Boostgram I know people talk about it, but I don't think the average person knows about booster. Look, I'm down to be the. the person who stands in for the average listener.

Sam:

I think a little bit more than that now. look, one of the things that's missing, I certainly believe within the podcasting world is, interactivity from the user side, often podcasts feel to me like a one way communication stream. let me put my podcast and my voice out there. You consume and ingest it, but there is no way as the listen. For you to tell me what you think about it, unless you go to Twitter or you go to some discord service somewhere. booster grams are part of the podcast index two oh extensions, the idea of having comments. That you can give back to creators, but with a little bit of payment as well. So a millionth, I think of a Bitcoin is a sat and you can use that with your comment. So you basically, you are paying to make a comment. It cuts out spam trolling quite a bit. it just means that you can get a little bit of value for value back to the creator from the listener saying. Great job there. Ariel love that podcast. Thank you. And here's my little comment at this point that, tells you what I thought of it. And that's what a booster Graham is. Thank you for the boost. Yes exactly. now Kevin Brook on Twitter has said there are now over 8,000 podcasts on the lightning network, which is used to create these booster grams or distribute them. And there's a thousand lightning enabled shows where added in June alone. it's growing, it's called value for value. It came from Adam Curry and Dave Jones, the pod father, and the pod Sage. Yeah, I'm hoping that more and more people catch on with it and understand that it's a great way of valuing what creators do with a little bit of sat.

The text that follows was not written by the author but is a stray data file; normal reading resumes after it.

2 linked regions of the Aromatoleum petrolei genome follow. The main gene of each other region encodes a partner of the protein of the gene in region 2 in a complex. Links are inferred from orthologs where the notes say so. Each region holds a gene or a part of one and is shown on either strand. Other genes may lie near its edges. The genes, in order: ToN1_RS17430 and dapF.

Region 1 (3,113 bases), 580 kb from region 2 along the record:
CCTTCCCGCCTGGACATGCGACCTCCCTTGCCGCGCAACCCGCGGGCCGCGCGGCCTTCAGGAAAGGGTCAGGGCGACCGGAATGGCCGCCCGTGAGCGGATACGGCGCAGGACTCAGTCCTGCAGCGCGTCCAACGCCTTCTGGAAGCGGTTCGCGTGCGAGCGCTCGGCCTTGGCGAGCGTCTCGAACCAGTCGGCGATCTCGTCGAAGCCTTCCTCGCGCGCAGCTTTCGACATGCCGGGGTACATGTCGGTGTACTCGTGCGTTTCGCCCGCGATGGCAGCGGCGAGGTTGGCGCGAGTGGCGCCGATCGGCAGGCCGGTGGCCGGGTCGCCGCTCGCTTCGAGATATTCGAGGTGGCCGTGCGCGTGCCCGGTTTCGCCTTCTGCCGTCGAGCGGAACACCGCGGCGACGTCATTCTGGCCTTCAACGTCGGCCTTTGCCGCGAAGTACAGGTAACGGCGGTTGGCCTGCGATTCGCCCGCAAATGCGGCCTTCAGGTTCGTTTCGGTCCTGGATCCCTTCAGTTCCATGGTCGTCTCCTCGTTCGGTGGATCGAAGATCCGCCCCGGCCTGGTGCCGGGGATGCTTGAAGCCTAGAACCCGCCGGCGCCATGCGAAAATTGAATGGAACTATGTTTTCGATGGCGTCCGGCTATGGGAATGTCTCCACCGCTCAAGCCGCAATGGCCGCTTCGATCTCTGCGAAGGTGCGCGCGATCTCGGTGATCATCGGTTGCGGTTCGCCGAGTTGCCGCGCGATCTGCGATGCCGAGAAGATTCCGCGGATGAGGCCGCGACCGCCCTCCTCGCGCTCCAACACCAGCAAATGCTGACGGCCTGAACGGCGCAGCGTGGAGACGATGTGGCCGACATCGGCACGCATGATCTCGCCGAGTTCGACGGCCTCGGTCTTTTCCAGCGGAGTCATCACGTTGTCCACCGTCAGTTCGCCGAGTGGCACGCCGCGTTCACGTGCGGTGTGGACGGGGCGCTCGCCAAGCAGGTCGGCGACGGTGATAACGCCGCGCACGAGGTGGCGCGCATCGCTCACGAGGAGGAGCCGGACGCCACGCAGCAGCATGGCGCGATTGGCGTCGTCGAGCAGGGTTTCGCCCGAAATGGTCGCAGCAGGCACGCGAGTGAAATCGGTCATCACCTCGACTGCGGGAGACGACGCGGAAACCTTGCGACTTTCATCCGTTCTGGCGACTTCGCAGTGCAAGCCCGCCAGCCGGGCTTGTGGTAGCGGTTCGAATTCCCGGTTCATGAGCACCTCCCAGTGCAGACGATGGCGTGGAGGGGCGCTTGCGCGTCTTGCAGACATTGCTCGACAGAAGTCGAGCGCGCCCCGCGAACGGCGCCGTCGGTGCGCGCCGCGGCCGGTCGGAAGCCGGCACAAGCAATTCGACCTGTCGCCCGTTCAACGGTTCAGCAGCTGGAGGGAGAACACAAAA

Arielle:

I guess we did have booster Graham corner after all.

Sam: